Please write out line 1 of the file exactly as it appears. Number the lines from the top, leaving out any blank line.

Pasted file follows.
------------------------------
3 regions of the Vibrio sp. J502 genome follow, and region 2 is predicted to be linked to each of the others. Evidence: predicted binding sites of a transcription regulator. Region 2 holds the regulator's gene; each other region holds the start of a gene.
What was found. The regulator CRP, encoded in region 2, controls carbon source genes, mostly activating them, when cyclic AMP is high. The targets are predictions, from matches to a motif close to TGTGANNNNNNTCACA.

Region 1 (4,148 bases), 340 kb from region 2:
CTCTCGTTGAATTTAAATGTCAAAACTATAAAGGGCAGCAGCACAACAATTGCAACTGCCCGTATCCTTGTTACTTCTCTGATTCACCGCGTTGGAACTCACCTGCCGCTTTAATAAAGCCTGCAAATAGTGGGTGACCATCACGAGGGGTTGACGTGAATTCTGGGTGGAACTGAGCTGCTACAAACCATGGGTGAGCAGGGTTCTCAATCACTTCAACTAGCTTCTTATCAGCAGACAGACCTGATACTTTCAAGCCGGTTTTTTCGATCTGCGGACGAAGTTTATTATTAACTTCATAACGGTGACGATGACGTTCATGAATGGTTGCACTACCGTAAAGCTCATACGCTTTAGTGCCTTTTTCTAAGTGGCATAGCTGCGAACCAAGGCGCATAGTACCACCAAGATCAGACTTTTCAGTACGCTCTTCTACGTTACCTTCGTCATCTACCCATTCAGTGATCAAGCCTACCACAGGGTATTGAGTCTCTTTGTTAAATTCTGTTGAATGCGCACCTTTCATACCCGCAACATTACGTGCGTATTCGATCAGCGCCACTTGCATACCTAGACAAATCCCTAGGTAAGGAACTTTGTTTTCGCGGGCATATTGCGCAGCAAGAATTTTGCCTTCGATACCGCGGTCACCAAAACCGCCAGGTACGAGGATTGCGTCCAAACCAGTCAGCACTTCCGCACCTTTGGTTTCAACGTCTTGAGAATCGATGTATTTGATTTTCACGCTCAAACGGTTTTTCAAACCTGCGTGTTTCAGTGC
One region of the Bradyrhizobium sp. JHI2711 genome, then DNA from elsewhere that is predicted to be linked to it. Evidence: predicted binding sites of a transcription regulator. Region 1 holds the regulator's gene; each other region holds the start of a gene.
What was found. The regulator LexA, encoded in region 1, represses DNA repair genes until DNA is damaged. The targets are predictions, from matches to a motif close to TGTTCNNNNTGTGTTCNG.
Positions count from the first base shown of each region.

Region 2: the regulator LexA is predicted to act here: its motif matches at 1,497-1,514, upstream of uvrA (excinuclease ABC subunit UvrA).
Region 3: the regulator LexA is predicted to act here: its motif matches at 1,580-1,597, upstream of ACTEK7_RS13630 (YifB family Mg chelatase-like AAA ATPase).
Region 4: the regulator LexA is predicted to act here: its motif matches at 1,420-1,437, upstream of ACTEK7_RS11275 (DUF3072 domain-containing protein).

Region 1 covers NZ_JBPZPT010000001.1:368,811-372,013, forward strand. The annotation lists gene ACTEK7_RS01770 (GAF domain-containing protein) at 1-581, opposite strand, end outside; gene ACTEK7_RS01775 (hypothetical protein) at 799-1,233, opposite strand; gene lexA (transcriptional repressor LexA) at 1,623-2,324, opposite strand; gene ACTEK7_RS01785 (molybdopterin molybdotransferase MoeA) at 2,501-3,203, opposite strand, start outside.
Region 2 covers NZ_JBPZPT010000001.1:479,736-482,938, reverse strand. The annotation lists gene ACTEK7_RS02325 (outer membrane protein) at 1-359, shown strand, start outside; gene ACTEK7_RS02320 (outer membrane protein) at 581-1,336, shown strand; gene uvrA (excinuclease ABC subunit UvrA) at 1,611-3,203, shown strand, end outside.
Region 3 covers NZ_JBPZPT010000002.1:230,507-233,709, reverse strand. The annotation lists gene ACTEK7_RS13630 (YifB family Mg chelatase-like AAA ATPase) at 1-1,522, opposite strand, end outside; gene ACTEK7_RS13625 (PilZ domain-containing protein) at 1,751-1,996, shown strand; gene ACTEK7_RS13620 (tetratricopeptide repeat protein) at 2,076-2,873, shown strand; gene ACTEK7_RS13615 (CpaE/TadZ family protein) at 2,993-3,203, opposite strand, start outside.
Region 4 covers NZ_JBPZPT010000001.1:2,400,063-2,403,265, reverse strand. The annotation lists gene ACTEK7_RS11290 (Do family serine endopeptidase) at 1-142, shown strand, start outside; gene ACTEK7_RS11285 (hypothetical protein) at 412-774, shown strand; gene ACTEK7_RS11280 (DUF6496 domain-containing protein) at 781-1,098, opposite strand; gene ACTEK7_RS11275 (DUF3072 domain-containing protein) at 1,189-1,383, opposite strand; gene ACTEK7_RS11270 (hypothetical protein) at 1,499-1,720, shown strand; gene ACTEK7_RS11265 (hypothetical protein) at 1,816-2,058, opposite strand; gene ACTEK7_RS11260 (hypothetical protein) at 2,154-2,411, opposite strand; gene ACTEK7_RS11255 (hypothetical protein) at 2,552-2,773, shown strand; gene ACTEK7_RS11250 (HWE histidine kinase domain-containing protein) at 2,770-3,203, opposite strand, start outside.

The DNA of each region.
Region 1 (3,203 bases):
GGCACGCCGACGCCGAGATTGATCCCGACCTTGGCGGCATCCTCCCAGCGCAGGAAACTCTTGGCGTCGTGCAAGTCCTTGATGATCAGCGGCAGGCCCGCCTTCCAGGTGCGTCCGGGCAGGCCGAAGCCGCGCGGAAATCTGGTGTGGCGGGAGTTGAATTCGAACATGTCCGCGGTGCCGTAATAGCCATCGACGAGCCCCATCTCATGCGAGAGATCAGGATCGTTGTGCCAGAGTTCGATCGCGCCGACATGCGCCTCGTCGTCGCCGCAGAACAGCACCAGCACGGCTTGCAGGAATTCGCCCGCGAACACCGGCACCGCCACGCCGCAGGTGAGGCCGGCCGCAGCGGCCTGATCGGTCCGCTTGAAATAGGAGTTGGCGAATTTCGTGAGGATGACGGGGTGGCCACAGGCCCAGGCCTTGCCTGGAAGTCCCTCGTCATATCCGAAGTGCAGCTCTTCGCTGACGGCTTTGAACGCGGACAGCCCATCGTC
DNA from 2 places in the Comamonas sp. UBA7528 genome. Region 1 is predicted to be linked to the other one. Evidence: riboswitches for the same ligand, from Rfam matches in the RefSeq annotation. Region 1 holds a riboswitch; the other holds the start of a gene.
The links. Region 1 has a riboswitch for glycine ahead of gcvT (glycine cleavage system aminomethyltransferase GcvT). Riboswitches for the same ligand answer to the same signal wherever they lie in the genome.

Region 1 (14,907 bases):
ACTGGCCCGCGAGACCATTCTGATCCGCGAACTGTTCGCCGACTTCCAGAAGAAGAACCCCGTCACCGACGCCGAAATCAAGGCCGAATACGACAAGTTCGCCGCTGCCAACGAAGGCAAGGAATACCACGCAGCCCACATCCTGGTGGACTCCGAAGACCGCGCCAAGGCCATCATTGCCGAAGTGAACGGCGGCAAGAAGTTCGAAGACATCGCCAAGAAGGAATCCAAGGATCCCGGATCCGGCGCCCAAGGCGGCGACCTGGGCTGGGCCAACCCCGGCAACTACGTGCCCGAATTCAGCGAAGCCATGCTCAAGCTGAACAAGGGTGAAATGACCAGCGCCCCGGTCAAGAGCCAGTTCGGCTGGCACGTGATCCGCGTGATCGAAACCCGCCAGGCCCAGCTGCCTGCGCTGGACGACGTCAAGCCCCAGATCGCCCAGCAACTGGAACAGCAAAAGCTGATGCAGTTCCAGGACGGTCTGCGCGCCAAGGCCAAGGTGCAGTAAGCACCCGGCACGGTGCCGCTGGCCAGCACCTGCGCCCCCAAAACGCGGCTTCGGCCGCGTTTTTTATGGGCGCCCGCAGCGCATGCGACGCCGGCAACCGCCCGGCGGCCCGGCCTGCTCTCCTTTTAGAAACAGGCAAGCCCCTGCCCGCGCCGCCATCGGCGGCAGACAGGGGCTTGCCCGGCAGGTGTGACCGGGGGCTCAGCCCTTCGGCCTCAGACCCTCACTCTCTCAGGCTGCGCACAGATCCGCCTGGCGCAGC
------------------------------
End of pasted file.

3 regions of the Vibrio sp. J502 genome follow, and region 2 is predicted to be linked to each of the others. Evidence: predicted binding sites of a transcription regulator. Region 2 holds the regulator's gene; each other region holds the start of a gene.